Well, Starbucks has a funding programme called called Starbucks Youth Action which funds local youth projects. A friend introduced me to the programme and I thought I might as well give it a shot. If I’m honest, I only really went through with the Authors of the Estate project because I heard of what Starbucks was doing. Otherwise it would have been something I discussed but never executed. After the project was finished, they also gave an ‘Authors of the Estate’ poster to every Starbucks store in the UK. I can’t lie, it’s pretty cool to walk into a coffee shop in central London and see a poster of your estate depicted as a place of creativity. That’s why we did this project in the first place.
How did you distribute the book and what has the reaction been?
We got the books and put it through every single letterbox in St.Raphael’s Estate. It took us a day and a morning. The first reactions were weird, and rightly so. To see a young person march to your door is scary enough. To then see him walk off, leaving a book on your door step just adds to the confusion. The estate was pretty silent about the matter for about a week. Luckily, everything was filmed. It’s only when we uploaded the video of us handing out the books onto North-West London Facebook groups (and getting some attention) when the locals who received the book a week beforehand realised the magnitude of what was happening. Since then, I’ve had longer conversations with my neighbours than I ever had before. It’s hard to tell how much of an effect this project has had, but it has definitely started new conversations in the estate.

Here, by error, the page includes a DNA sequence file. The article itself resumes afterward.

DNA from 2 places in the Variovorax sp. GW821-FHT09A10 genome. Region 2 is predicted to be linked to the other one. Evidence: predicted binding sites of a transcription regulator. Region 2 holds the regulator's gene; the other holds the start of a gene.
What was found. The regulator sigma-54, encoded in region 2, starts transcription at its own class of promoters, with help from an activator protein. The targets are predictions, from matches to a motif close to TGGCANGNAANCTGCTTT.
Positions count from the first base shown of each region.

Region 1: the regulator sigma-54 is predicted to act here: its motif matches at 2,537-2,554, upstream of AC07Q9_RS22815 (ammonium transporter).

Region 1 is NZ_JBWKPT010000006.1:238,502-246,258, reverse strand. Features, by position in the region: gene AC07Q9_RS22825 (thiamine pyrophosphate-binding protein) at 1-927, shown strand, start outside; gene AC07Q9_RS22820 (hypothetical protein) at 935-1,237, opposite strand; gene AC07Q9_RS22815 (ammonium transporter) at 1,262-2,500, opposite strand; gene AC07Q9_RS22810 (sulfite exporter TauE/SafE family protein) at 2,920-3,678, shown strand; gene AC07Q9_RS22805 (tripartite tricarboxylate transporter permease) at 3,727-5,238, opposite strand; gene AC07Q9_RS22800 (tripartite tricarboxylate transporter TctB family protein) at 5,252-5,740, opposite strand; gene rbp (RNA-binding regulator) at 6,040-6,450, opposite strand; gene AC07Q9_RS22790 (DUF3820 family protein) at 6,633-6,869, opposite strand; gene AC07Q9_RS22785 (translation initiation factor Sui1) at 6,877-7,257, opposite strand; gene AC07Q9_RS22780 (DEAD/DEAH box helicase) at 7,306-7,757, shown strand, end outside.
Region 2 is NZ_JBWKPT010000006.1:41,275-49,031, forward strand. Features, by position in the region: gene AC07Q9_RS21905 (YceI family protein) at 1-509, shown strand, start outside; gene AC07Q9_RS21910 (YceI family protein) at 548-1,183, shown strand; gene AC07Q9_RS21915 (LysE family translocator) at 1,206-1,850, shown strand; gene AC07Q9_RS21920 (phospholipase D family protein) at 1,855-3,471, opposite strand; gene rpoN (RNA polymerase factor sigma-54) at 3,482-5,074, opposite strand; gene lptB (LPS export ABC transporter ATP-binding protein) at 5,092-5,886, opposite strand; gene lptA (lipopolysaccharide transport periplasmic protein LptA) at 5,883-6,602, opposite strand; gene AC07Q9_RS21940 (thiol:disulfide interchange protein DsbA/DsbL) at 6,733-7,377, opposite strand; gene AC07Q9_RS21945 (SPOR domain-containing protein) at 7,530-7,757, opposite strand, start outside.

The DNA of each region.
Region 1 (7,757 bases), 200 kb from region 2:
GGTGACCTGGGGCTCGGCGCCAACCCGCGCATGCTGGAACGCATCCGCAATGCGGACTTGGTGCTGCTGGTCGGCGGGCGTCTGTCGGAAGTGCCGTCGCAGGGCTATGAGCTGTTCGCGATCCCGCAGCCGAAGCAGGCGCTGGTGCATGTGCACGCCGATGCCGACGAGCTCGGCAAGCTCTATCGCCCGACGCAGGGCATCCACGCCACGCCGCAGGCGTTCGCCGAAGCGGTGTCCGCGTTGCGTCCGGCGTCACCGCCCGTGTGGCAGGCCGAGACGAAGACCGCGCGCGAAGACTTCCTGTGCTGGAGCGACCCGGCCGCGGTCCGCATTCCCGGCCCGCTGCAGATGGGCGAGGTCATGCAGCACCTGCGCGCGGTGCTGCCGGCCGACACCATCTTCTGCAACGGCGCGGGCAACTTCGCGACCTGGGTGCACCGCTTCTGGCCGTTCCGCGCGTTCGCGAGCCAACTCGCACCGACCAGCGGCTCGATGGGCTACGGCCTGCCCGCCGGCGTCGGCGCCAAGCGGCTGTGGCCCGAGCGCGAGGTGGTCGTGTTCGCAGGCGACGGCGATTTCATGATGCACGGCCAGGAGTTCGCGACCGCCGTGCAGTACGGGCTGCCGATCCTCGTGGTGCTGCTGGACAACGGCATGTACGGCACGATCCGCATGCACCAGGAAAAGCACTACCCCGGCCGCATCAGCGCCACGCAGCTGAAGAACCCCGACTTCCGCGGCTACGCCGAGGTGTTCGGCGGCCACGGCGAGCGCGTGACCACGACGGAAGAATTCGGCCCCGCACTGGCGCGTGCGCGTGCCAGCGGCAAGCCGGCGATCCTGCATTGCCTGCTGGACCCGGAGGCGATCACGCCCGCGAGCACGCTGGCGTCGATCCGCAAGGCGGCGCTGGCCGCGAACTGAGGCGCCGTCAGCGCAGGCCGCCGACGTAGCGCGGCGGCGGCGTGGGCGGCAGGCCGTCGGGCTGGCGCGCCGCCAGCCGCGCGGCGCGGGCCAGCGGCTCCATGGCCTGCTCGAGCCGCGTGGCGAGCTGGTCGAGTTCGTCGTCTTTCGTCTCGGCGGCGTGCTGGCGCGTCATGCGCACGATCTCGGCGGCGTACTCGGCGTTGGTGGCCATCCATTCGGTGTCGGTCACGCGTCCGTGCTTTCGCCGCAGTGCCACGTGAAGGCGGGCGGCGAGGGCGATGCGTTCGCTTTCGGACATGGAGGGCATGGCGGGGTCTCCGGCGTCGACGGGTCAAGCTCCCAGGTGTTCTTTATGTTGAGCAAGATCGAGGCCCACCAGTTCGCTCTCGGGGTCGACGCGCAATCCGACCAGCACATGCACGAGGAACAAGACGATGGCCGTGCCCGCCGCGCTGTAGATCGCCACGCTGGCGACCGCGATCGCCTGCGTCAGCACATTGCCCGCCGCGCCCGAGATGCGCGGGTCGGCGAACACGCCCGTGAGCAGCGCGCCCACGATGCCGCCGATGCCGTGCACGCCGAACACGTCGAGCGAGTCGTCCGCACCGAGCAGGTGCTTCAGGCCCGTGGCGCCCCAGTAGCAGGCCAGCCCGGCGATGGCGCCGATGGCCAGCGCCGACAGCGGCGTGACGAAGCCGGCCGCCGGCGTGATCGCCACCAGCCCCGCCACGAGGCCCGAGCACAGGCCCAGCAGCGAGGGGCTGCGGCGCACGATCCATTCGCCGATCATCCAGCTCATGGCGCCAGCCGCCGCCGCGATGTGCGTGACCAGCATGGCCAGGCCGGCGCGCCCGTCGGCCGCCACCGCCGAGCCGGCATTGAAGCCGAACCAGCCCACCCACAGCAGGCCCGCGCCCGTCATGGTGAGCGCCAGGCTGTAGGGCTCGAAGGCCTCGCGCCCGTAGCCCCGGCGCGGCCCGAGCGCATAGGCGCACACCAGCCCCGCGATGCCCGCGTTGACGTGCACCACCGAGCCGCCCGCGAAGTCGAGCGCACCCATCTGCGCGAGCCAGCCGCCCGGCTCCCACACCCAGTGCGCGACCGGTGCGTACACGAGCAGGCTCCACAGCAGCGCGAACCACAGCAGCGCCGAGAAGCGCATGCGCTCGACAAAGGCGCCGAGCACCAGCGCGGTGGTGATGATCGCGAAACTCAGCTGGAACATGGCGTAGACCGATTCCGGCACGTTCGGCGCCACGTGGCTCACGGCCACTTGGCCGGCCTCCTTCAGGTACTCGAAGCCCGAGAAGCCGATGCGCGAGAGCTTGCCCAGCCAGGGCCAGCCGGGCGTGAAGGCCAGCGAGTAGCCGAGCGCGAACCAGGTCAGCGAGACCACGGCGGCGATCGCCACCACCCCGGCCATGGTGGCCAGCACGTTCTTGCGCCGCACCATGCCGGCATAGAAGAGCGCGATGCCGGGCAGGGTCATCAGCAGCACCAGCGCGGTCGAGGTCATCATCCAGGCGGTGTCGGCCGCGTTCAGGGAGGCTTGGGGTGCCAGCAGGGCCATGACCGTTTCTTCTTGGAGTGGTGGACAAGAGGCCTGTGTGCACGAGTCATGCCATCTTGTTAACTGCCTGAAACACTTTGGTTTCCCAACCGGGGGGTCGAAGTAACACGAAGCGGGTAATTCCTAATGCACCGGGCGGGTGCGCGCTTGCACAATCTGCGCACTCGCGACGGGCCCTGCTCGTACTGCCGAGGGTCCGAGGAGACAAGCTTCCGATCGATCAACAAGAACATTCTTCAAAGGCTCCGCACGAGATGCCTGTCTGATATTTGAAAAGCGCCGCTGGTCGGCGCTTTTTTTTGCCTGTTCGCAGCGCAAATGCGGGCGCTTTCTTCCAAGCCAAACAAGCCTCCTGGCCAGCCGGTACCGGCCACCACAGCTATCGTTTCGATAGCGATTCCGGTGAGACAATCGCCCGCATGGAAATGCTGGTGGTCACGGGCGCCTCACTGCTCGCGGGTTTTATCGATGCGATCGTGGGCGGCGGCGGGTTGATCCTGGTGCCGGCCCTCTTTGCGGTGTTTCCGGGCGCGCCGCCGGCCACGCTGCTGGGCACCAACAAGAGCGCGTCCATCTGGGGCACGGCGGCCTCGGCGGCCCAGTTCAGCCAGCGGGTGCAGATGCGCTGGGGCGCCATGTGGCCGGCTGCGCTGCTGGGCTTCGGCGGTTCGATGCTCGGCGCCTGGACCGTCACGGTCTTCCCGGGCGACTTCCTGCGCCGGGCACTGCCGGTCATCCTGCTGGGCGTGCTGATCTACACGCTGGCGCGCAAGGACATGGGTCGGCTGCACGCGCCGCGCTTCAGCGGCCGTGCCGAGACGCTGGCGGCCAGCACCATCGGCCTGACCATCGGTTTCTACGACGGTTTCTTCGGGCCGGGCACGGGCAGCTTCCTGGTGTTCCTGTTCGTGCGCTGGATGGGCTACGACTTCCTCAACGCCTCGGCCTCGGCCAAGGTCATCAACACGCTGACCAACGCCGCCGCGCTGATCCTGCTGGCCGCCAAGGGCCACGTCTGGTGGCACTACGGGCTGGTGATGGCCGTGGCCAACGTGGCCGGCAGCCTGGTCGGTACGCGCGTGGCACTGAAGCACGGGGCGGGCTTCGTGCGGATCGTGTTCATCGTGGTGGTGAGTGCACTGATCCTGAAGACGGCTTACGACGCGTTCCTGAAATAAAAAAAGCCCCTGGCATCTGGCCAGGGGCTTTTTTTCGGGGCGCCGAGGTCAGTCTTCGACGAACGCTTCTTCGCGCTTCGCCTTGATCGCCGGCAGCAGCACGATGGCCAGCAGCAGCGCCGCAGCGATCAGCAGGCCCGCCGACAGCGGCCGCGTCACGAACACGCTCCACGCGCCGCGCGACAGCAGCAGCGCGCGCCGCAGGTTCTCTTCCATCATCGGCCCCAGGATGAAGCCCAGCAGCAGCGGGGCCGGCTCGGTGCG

Can you tell us about your other work with young people and publishing projects?
I do creative facilitation with Rosebowl and Platform which are youth centres in Islington. I have created with them a project called Generation Us which is a youth generated brand that focuses on self-publishing. Our last zine was created in the space of eleven days, which the young people sold to the locals in their community. Self-publishing has really opened doors for the young people we work with. Some of them have even been offered internships at places like Penguin Random House because of it.
What do you think print provides for young people that is special to them?
This new generation is a weird one. Young people are creating more content on a daily basis than ever before. They publish this content daily on their social media channels. They have subscribers and readers, but they don’t see themselves as publishers. They don’t see themselves as authors, which they are. Because of technology, a child can write something online and be read by more people than Shakespeare when he was first published. Something happens psychologically when you take a young person’s words that they would normally tweet-and-forget and put it in print. When you place their ideas onto something physical, it holds more weight. That’s why I love the creative facilitation I do. This generation is a generation of authors. Print allows them to realise that.
How do young people think of print today – do they experience it other than at school?
Honestly, not really. There has been times when I have handed a teenager one of my books and they physically jerked their body back, as if I was handing them a something venomous. That’s the first reaction. After a while, they love it. I feel print needs to be reintroduced to the next generation in a way that makes sense to them. Beforehand we saw print as a way of containing content. But now, content is free online. Not only that, but this new generation has developed habits (because of the internet) which has changed the way we interact with content. I feel we need to now see print as a space for co-creation and discussion, rather than static information.
Tell us about your future projects and what you hope to achieve in the near future
Creative facilitation is definitely where my focus is at. Creativity has been the key to a lot of my personal successes. So my aim is to teach creative thinking to as much people as possible, young people and adults alike. Other than that, I don’t have much of a plan. For me, Authors of the Estate was a creative experiment. It was something that allowed me to learn how the world works around me. I want to continue these kinds of creative experiments for as long as my curiosity allows me.